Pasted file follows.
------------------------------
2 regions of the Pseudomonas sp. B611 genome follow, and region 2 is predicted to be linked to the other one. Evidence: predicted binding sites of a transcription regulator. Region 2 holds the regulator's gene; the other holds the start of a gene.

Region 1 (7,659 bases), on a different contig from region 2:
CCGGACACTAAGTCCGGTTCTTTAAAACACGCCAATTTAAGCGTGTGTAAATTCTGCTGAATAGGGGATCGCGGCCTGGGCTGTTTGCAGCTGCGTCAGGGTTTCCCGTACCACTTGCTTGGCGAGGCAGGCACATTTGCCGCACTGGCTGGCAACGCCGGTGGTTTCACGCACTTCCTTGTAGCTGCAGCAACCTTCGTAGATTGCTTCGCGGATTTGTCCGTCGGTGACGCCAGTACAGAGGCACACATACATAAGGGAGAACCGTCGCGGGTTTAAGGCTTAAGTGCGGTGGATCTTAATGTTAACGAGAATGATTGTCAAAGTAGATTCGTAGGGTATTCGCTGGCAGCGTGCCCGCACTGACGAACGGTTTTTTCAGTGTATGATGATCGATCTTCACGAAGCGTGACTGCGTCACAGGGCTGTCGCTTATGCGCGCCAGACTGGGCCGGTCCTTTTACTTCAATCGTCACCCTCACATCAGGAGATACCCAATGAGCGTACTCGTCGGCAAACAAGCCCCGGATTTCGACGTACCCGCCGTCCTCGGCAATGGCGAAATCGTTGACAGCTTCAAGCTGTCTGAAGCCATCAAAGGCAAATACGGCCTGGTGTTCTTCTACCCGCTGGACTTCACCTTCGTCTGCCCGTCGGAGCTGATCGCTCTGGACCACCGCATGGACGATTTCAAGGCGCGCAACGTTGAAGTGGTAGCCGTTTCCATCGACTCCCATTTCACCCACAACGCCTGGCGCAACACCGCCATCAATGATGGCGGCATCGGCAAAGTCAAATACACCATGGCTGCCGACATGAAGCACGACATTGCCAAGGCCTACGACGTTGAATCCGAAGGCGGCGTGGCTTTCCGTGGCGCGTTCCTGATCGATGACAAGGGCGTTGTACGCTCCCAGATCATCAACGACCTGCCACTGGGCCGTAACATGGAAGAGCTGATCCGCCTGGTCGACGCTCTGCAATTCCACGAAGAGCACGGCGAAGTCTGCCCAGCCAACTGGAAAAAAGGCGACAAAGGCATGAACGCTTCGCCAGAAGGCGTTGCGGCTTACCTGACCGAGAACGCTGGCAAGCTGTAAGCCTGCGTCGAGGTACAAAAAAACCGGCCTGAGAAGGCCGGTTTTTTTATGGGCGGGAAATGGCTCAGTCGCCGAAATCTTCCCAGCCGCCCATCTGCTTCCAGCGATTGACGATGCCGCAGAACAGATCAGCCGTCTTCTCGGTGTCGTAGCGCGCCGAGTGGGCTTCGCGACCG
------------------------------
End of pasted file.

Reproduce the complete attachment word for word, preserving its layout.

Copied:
2 regions of the Pseudomonas sp. B611 genome follow, and region 2 is predicted to be linked to the other one. Evidence: predicted binding sites of a transcription regulator. Region 2 holds the regulator's gene; the other holds the start of a gene.

Region 1 (7,659 bases), on a different contig from region 2:
CCGGACACTAAGTCCGGTTCTTTAAAACACGCCAATTTAAGCGTGTGTAAATTCTGCTGAATAGGGGATCGCGGCCTGGGCTGTTTGCAGCTGCGTCAGGGTTTCCCGTACCACTTGCTTGGCGAGGCAGGCACATTTGCCGCACTGGCTGGCAACGCCGGTGGTTTCACGCACTTCCTTGTAGCTGCAGCAACCTTCGTAGATTGCTTCGCGGATTTGTCCGTCGGTGACGCCAGTACAGAGGCACACATACATAAGGGAGAACCGTCGCGGGTTTAAGGCTTAAGTGCGGTGGATCTTAATGTTAACGAGAATGATTGTCAAAGTAGATTCGTAGGGTATTCGCTGGCAGCGTGCCCGCACTGACGAACGGTTTTTTCAGTGTATGATGATCGATCTTCACGAAGCGTGACTGCGTCACAGGGCTGTCGCTTATGCGCGCCAGACTGGGCCGGTCCTTTTACTTCAATCGTCACCCTCACATCAGGAGATACCCAATGAGCGTACTCGTCGGCAAACAAGCCCCGGATTTCGACGTACCCGCCGTCCTCGGCAATGGCGAAATCGTTGACAGCTTCAAGCTGTCTGAAGCCATCAAAGGCAAATACGGCCTGGTGTTCTTCTACCCGCTGGACTTCACCTTCGTCTGCCCGTCGGAGCTGATCGCTCTGGACCACCGCATGGACGATTTCAAGGCGCGCAACGTTGAAGTGGTAGCCGTTTCCATCGACTCCCATTTCACCCACAACGCCTGGCGCAACACCGCCATCAATGATGGCGGCATCGGCAAAGTCAAATACACCATGGCTGCCGACATGAAGCACGACATTGCCAAGGCCTACGACGTTGAATCCGAAGGCGGCGTGGCTTTCCGTGGCGCGTTCCTGATCGATGACAAGGGCGTTGTACGCTCCCAGATCATCAACGACCTGCCACTGGGCCGTAACATGGAAGAGCTGATCCGCCTGGTCGACGCTCTGCAATTCCACGAAGAGCACGGCGAAGTCTGCCCAGCCAACTGGAAAAAAGGCGACAAAGGCATGAACGCTTCGCCAGAAGGCGTTGCGGCTTACCTGACCGAGAACGCTGGCAAGCTGTAAGCCTGCGTCGAGGTACAAAAAAACCGGCCTGAGAAGGCCGGTTTTTTTATGGGCGGGAAATGGCTCAGTCGCCGAAATCTTCCCAGCCGCCCATCTGCTTCCAGCGATTGACGATGCCGCAGAACAGATCAGCCGTCTTCTCGGTGTCGTAGCGCGCCGAGTGGGCTTCGCGACCG